My breathing was too hard for the start of a race of this duration. I knew I’d need to tone it down a bit on the hills, but I kept on at this comfortably hard pace. The cold air was a blessing. My hands were cold, which let me know my core temp was staying in a good zone. A cool core means extremities get less bloodflow. The body is protecting it’s major organs and as such it acted as an indicator, an engine overheat light. When my hands started warming up a bit I’d slow down or walk and let my temp come down a little.

On the way Josh and I chatted with a new friend, Nick. Nick, Josh, and I would spend a lot of time together on this long day.

It seemed like only a few minutes before we made our way to the Mt. Union AS. It was roughly an hour into the race and I was surprised and happy with the pace. I continued through without stopping as I had plenty of water still. I didn’t need two handhelds with the agreeable temperatures and my current pace.

AS 1 to AS 2 : Rt 528

The next 5.3 miles into Rt 528 clicked off nice. This stretch is a little hillier than the first 5, but when you are feeling good you are feeling good. My legs were rolling. I hiked the uphills and let my legs unspool on the downs. I love a good downhill! Gravity does all the work and all I need to focus on is keeping good form and foot placement. That aside it is all weeeeeeeeeeeeeeeeeeee!!

Photo: Christina Montemurro

I was still feeling a bit chilly and was happy to keep that feeling as long as the weather permitted. When I hit that last 0.5 miles towards the next AS my legs were in love with the descent and I found myself quickly catching up to a group of 3 runners I’d see throughout the day. Two were seasoned in distance and one was working to complete his first 50 miler. Spoiler: He did it.

Coming in to the Aid Station Tim gave me a big high five. No time for either of us to chat. He was volunteering and I was running. I popped a couple Hammer BCAA Endurance Aminos, grabbed a pre-filled ziplock of Endurolytes Extremes (salt caps), and a few single servings of mango Fizz and stuffed them into my pockets. Checking my cell phone to shoot my wife a message I found that I had more than enough battery, but no signal. I hoped she wouldn’t worry. I typically send her a few updates throughout the day on these long events. Popping a grape Fizz into my Orange Mud handheld I stopped at the food table for a small piece of grilled cheese, and a little bacon. Ahhhh ultras. The all you can eat competition with some minor periods of running in between! Time to head out for the next 5 mile section…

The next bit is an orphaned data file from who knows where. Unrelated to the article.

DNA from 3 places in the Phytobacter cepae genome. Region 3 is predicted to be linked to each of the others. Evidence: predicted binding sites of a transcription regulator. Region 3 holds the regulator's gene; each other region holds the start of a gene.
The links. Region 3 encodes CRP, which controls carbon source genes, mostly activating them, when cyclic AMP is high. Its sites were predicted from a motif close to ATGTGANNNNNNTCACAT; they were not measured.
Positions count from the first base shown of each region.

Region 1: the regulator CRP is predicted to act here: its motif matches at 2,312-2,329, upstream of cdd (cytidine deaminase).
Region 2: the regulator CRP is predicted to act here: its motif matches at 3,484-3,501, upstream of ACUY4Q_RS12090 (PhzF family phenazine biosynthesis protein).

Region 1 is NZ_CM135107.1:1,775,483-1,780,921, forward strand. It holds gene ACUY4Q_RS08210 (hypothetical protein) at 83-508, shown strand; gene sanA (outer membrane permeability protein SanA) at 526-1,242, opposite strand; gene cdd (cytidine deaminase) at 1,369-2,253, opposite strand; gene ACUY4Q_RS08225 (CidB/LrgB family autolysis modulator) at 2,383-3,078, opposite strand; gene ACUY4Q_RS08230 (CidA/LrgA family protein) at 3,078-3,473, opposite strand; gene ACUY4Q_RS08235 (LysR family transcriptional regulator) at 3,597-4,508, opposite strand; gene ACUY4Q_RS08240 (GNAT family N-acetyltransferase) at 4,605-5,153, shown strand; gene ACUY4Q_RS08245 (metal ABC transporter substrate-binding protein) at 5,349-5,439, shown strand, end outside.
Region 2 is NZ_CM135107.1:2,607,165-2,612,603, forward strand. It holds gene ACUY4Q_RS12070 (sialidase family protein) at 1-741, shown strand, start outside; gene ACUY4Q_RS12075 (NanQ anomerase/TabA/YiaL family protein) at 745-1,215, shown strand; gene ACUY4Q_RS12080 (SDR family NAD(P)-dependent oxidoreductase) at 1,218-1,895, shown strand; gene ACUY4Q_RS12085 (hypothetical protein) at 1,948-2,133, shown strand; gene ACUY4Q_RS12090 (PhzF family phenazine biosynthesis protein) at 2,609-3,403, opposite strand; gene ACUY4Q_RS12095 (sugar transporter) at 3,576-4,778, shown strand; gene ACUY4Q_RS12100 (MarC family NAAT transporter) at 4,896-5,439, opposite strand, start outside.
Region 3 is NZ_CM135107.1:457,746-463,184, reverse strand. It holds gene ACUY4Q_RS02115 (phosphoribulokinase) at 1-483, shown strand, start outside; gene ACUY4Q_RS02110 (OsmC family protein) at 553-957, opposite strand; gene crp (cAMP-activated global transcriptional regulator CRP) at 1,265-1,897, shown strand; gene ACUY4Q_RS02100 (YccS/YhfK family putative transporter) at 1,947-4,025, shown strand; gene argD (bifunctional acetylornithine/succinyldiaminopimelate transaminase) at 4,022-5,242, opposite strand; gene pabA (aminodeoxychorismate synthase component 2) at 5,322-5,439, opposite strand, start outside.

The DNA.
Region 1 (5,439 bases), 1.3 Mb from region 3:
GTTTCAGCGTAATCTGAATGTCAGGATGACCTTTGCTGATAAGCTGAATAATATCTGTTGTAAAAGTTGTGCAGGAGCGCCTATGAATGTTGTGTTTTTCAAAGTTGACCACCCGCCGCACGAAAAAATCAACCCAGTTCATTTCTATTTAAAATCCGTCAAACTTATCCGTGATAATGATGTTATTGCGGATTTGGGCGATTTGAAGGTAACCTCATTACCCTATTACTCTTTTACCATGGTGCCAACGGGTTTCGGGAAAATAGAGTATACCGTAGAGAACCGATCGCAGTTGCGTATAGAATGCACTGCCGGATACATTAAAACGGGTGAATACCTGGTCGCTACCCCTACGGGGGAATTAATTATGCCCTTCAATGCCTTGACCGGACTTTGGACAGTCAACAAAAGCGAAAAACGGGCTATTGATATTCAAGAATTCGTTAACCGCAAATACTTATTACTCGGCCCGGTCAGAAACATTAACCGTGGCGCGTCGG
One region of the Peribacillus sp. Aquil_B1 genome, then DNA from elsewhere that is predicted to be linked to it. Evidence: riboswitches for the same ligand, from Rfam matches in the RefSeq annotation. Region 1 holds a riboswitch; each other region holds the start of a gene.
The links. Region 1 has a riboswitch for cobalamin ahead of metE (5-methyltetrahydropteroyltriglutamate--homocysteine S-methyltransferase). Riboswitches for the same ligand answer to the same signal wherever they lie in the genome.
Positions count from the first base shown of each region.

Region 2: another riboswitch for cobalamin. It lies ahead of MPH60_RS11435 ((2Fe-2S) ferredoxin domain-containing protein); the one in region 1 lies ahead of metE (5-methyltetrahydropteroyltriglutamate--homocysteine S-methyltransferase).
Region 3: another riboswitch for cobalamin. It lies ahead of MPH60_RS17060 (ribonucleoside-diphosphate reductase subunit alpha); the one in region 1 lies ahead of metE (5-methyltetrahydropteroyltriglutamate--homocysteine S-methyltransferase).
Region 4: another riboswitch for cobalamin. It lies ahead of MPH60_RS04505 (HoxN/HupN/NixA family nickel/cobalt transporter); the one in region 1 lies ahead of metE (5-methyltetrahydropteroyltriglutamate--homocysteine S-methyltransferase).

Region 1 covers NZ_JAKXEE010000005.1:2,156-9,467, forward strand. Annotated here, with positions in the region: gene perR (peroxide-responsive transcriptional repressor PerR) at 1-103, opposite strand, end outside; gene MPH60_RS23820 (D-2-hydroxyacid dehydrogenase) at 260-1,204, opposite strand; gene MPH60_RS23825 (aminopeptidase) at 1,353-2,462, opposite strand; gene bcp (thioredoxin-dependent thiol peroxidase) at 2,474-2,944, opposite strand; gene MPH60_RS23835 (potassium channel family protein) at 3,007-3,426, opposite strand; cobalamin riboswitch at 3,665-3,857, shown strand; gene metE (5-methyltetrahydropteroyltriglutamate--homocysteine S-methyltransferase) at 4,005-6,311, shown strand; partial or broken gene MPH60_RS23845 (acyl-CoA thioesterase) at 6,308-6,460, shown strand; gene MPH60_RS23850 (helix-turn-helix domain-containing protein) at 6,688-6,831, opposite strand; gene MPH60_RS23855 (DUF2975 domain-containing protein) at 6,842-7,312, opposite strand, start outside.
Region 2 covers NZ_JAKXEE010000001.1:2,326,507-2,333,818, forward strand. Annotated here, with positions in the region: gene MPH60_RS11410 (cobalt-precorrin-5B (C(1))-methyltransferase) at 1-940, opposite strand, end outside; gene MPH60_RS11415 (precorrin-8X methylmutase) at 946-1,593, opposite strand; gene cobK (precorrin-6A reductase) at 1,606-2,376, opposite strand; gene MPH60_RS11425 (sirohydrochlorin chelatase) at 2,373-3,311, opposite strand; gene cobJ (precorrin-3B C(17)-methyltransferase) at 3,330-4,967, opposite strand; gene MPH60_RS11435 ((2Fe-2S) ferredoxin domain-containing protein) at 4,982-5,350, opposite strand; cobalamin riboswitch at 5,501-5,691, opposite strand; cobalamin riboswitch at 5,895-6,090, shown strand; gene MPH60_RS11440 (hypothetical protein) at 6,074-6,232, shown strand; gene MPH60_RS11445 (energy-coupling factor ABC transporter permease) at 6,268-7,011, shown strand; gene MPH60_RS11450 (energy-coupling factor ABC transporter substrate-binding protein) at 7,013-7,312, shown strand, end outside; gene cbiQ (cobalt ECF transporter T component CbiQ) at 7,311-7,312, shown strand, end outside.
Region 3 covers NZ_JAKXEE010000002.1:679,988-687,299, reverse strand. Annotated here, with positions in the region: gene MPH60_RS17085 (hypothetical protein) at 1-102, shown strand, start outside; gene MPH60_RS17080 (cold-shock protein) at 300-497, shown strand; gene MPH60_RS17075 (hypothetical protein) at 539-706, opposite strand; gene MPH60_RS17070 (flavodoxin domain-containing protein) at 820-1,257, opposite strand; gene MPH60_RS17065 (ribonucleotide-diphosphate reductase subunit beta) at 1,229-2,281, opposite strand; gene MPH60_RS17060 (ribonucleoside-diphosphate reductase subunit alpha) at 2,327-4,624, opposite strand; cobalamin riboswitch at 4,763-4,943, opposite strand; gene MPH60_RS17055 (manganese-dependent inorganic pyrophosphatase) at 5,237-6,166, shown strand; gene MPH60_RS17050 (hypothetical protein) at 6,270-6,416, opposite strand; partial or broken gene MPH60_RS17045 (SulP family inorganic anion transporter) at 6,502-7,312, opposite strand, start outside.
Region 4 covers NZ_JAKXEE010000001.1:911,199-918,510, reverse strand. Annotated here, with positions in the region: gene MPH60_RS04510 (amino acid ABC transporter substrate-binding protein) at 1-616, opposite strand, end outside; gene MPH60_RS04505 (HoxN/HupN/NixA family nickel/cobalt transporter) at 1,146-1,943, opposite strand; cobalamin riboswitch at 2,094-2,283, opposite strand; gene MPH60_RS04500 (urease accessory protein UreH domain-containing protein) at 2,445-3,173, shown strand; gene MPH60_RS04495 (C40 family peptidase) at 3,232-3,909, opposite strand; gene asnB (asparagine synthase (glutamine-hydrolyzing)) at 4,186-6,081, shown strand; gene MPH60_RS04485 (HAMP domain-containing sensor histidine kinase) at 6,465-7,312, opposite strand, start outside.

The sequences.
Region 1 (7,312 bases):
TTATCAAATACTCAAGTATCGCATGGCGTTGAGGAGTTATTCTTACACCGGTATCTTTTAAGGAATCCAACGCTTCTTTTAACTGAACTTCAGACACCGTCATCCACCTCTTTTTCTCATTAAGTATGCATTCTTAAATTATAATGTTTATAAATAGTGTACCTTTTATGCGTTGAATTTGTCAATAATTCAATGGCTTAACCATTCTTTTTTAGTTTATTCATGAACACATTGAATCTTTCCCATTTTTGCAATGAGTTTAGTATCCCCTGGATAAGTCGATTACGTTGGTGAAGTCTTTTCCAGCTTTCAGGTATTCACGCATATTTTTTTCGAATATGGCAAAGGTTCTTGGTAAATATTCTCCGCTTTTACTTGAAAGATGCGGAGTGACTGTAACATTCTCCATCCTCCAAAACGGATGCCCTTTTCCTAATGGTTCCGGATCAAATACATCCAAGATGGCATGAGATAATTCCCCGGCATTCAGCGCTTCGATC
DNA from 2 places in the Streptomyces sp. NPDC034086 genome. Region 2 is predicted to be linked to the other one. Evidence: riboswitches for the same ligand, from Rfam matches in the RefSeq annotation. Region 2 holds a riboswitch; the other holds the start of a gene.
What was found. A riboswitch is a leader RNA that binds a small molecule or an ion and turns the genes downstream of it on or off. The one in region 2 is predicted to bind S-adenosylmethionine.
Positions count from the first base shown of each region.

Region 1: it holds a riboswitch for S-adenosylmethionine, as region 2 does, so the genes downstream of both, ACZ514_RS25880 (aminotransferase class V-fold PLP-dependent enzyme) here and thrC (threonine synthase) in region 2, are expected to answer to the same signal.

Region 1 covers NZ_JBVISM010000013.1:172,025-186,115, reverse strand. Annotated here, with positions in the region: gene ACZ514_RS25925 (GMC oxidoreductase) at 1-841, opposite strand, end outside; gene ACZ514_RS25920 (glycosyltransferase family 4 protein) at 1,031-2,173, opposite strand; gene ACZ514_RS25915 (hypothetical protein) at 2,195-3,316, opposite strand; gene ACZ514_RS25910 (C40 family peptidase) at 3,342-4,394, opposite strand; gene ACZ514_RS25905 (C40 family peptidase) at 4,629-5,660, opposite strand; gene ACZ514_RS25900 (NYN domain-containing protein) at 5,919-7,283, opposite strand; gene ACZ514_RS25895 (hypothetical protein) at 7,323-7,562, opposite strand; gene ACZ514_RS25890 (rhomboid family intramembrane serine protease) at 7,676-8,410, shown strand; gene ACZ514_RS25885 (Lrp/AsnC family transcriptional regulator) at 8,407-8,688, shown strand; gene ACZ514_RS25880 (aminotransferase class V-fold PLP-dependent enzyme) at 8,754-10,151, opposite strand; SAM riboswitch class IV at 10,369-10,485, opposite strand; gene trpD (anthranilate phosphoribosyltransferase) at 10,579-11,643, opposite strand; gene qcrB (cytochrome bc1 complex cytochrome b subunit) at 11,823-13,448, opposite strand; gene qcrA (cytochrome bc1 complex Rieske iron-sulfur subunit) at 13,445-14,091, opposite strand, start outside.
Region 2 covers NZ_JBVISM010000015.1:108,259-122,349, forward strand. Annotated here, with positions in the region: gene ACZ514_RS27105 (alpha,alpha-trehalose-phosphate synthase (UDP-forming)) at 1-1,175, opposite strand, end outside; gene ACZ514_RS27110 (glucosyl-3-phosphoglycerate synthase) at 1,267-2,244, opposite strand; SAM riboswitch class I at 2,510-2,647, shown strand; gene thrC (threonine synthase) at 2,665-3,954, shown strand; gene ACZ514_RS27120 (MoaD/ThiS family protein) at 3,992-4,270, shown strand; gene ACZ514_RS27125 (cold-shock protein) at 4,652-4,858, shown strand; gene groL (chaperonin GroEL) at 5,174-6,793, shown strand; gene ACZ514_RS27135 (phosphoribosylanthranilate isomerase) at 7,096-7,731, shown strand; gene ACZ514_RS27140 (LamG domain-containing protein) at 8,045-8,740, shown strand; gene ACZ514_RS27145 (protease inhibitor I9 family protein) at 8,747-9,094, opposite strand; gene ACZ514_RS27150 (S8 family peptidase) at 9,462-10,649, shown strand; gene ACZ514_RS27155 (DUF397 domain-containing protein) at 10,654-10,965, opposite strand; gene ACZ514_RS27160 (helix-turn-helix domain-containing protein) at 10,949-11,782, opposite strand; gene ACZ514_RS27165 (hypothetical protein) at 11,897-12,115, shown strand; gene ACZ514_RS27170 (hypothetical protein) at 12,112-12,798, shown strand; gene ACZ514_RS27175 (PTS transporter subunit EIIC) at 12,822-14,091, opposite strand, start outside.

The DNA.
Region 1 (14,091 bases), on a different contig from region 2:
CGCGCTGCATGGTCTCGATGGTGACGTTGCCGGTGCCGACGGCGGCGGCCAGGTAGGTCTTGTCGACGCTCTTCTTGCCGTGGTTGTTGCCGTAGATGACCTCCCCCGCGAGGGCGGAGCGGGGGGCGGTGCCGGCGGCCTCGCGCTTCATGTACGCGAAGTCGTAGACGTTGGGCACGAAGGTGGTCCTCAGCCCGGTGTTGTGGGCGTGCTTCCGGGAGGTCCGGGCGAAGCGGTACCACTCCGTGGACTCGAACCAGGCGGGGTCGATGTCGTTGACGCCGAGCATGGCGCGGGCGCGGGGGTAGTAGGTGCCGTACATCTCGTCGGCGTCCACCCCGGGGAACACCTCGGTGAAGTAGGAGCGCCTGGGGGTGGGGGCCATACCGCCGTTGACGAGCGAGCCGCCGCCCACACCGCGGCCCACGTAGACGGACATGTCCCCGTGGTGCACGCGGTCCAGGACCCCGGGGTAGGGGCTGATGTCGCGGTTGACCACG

AS 2 to AS 3 : Jennings Environmental Center

I was feeling good still and kept a nice pace through the beautiful hilly stretches of trail en route to the Jenning’s Environmental Education Center (JEEC). The JEEC is a 300 acre state park administered by DCNR with the primary focus of educating the public. It boasts the only protected prairie ecosystem in the state of Pennsylvania. Originally, the park was established to protect the liatris spicata, or Blazing Star, a prairie flower of the daisy family. It is also home to the endangered Massasauga rattlesnake and a variety of flora. For these obvious reasons our course would not enter the 20 acre prairie, but the Jennings AS stands at its threshold.

As always the volunteers were awesome! I had a cup of ramen, mostly noodles and a little broth and grazed at a few offerings before topping my bottle and popping another Fizz in. Back on trail a little over a quarter mile in I saw pink ribbon as I crossed a bridge. Runners ahead were moving across and up the next hill. I stopped. Pink means you are off course. Looking around I couldn’t see any other trail. Fortunately a volunteer was heading down the trail and I asked. He led me back about a tenth of a mile to a hard to see, yet clearly marked cut into the woods. Thanking him I headed in for what would be a bit over 1.5 miles through the forests of JEEC. While on my way a runner was coming from the opposite direction. He had a race bib on.

I asked, ” What race distance are you in?”



Am I going the wrong way?

“I think so, but you’ll be at the AS pretty soon”